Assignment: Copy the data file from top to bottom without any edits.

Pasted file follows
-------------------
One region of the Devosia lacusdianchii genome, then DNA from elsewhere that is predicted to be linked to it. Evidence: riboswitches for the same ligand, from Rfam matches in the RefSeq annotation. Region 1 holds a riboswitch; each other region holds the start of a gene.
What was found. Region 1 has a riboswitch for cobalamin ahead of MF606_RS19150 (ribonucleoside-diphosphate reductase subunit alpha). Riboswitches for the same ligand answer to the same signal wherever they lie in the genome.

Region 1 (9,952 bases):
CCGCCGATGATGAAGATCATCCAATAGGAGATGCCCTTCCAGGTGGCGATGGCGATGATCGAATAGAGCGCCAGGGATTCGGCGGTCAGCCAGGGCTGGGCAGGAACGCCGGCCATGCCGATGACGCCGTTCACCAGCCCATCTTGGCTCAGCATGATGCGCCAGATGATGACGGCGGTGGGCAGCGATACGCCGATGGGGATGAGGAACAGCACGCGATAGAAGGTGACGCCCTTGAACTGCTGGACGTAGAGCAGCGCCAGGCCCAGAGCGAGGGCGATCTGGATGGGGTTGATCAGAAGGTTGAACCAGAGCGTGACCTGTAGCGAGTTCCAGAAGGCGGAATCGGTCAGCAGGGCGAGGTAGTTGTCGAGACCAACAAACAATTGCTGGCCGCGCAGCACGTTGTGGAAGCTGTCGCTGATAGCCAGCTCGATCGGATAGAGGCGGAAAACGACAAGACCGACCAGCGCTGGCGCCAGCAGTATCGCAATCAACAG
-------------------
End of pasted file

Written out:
One region of the Devosia lacusdianchii genome, then DNA from elsewhere that is predicted to be linked to it. Evidence: riboswitches for the same ligand, from Rfam matches in the RefSeq annotation. Region 1 holds a riboswitch; each other region holds the start of a gene.
What was found. Region 1 has a riboswitch for cobalamin ahead of MF606_RS19150 (ribonucleoside-diphosphate reductase subunit alpha). Riboswitches for the same ligand answer to the same signal wherever they lie in the genome.

Region 1 (9,952 bases):
CCGCCGATGATGAAGATCATCCAATAGGAGATGCCCTTCCAGGTGGCGATGGCGATGATCGAATAGAGCGCCAGGGATTCGGCGGTCAGCCAGGGCTGGGCAGGAACGCCGGCCATGCCGATGACGCCGTTCACCAGCCCATCTTGGCTCAGCATGATGCGCCAGATGATGACGGCGGTGGGCAGCGATACGCCGATGGGGATGAGGAACAGCACGCGATAGAAGGTGACGCCCTTGAACTGCTGGACGTAGAGCAGCGCCAGGCCCAGAGCGAGGGCGATCTGGATGGGGTTGATCAGAAGGTTGAACCAGAGCGTGACCTGTAGCGAGTTCCAGAAGGCGGAATCGGTCAGCAGGGCGAGGTAGTTGTCGAGACCAACAAACAATTGCTGGCCGCGCAGCACGTTGTGGAAGCTGTCGCTGATAGCCAGCTCGATCGGATAGAGGCGGAAAACGACAAGACCGACCAGCGCTGGCGCCAGCAGTATCGCAATCAACAG